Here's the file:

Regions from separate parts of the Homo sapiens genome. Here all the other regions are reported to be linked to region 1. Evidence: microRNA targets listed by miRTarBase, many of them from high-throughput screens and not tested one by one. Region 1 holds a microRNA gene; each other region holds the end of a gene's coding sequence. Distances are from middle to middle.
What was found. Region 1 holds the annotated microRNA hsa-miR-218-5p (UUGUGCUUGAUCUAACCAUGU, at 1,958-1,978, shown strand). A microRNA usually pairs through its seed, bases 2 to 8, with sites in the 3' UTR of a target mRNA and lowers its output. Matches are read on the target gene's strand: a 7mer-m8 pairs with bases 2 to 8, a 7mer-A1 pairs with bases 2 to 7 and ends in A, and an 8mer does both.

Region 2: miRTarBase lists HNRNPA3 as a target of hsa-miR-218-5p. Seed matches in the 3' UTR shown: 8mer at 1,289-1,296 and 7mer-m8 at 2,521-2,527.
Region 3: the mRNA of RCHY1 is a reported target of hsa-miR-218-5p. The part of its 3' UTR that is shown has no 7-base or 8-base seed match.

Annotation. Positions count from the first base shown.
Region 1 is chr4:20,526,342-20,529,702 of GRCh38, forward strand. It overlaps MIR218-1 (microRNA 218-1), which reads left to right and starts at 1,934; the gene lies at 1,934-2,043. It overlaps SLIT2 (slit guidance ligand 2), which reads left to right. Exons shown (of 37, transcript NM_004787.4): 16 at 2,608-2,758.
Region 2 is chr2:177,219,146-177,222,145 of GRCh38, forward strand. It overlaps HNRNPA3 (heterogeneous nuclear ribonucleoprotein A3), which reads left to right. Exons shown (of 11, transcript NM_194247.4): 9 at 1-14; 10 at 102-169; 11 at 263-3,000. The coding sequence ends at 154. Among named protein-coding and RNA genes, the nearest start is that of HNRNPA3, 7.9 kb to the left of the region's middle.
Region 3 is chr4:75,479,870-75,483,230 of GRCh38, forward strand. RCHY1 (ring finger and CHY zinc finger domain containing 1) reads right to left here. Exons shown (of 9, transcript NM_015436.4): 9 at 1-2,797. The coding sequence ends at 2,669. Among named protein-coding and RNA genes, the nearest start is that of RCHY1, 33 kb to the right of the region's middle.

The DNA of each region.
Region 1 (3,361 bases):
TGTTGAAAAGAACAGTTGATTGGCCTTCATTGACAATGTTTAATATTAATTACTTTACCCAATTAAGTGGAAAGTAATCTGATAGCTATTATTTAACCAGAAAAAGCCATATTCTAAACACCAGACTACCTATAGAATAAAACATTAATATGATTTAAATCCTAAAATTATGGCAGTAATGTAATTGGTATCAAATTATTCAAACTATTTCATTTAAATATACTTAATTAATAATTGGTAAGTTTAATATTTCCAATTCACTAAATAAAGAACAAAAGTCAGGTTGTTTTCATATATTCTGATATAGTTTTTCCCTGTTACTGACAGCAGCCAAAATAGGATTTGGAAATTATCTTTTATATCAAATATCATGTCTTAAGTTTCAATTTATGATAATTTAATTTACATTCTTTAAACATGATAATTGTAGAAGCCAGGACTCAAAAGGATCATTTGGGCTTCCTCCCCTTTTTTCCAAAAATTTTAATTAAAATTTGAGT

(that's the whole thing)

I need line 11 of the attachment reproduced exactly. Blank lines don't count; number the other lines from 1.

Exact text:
TGTTGAAAAGAACAGTTGATTGGCCTTCATTGACAATGTTTAATATTAATTACTTTACCCAATTAAGTGGAAAGTAATCTGATAGCTATTATTTAACCAGAAAAAGCCATATTCTAAACACCAGACTACCTATAGAATAAAACATTAATATGATTTAAATCCTAAAATTATGGCAGTAATGTAATTGGTATCAAATTATTCAAACTATTTCATTTAAATATACTTAATTAATAATTGGTAAGTTTAATATTTCCAATTCACTAAATAAAGAACAAAAGTCAGGTTGTTTTCATATATTCTGATATAGTTTTTCCCTGTTACTGACAGCAGCCAAAATAGGATTTGGAAATTATCTTTTATATCAAATATCATGTCTTAAGTTTCAATTTATGATAATTTAATTTACATTCTTTAAACATGATAATTGTAGAAGCCAGGACTCAAAAGGATCATTTGGGCTTCCTCCCCTTTTTTCCAAAAATTTTAATTAAAATTTGAGT